Should you rent or buy? The question of when to pursue homeownership—or whether do this at all—is on the minds of many people today.
Although some consumers view owning a home as an important step in achieving the American dream, others prefer renting their living spaces for the greater flexibility. In addition, some renters feel that there are too many barriers to owning a home. This is clear as more U.S. families rent today than at any point in the past half-century.
Still, 72 percent of respondents to a survey said that they’d like to one day own their home. The biggest reasons they aren’t in the market to buy a home are financial; not being able to afford a down payment or feeling weighed down by current debt.
So, how can you decide whether you should keep renting or make the leap to homeownership? Consider these factors:
Evaluate your income and financial obligations.
The general rule of thumb is to keep housing costs below 30 percent of your income. That includes housing-related expenses like insurance, maintenance and utilities in addition to your monthly mortgage or rent payment.
Of course, this isn’t a hard-and-fast rule. The 30 percent standard actually dates back to 1981 when the federal government defined families that spend more than this percentage of their income in housing to be “cost-burdened” and those who spend more than half of their gross income as “severely cost burdened.”
For some families, spending more might be necessary, such as if they live in a high-cost area like the Portland metro. Others might be able to comfortably afford more than 30 percent on their housing if they have no debt, few other financial obligations, or more discretionary income.
Compare additional costs.
Both renting and buying homes come with additional expenses outside of the monthly payment. Consider the impact of these costs when making your decision:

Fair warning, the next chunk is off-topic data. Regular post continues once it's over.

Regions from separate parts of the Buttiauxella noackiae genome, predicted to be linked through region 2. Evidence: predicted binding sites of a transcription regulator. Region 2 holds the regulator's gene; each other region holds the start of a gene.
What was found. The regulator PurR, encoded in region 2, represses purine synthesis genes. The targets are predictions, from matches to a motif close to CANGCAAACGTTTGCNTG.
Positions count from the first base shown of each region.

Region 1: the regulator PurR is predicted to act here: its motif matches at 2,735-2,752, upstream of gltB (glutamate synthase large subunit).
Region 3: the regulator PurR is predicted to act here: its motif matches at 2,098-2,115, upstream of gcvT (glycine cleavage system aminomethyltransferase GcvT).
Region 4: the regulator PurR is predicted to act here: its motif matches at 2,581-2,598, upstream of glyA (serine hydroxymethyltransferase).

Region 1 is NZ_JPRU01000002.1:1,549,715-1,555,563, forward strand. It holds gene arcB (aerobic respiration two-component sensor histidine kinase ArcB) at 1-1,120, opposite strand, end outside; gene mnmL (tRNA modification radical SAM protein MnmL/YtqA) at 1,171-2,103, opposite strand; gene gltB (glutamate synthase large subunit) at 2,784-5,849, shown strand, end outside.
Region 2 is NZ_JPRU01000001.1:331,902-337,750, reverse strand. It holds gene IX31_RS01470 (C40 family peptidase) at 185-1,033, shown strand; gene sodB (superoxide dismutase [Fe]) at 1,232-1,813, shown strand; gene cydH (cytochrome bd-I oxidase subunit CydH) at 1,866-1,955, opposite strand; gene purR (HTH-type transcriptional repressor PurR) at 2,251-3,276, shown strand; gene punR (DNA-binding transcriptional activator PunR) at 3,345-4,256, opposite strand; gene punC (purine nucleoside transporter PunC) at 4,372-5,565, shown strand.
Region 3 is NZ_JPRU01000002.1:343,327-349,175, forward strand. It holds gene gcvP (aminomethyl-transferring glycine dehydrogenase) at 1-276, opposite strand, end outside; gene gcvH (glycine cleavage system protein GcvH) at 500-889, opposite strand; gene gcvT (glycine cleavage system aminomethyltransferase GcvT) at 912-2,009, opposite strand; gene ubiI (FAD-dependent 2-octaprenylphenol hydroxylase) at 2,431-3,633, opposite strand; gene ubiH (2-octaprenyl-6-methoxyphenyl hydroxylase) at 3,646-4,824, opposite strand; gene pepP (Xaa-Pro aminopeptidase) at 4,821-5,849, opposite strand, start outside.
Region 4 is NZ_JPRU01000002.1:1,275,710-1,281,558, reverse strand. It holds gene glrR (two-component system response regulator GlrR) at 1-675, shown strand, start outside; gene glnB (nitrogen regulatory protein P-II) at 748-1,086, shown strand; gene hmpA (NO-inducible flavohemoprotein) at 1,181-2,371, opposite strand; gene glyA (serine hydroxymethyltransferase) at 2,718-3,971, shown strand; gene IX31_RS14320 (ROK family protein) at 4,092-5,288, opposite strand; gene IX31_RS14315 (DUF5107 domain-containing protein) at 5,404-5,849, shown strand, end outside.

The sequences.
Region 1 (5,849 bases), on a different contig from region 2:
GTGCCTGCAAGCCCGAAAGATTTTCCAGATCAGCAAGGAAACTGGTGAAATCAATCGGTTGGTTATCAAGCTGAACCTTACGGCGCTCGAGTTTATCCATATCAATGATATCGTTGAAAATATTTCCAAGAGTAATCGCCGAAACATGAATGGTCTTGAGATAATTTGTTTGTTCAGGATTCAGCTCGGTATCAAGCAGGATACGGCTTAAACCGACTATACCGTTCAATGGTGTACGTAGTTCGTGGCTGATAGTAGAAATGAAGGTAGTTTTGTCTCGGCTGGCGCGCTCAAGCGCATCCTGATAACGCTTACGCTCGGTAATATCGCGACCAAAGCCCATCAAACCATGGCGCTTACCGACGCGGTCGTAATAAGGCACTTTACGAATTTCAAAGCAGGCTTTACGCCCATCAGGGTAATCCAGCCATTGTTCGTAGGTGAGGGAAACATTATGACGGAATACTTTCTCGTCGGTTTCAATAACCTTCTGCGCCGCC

Additional renting costs
Overall, additional renting costs are minimal. They generally come down to two things:
- Renters insurance: this will help you out financially if something bad happens to your personal items.
- Security deposit: you may get this back at the end of your lease, but it’s still a large sum of money you have to pay upfront.
- Utilities: some rentals do not include the cost of utilities in the rental agreement.
Additional buying costs
Extra costs for buying a home are a little bit more expensive than those associated for renting.
- Down payment: usually buyers will provide a down payment ranging from 3 percent to 20 percent. OnPoint even has a zero percent down payment option that may work for you.
- Property taxes: these depend on where you live and are calculated as a percentage of the value of your property.
- Closing costs: aside from the down payment, these include fees for attorneys, title search and more.
- Maintenance: homeowners should anticipate maintenance costs to range between 1 and 1.5 percent of the home’s value annually.
- Homeowners insurance: like renters insurance, this will offer financial protection in case of property damage.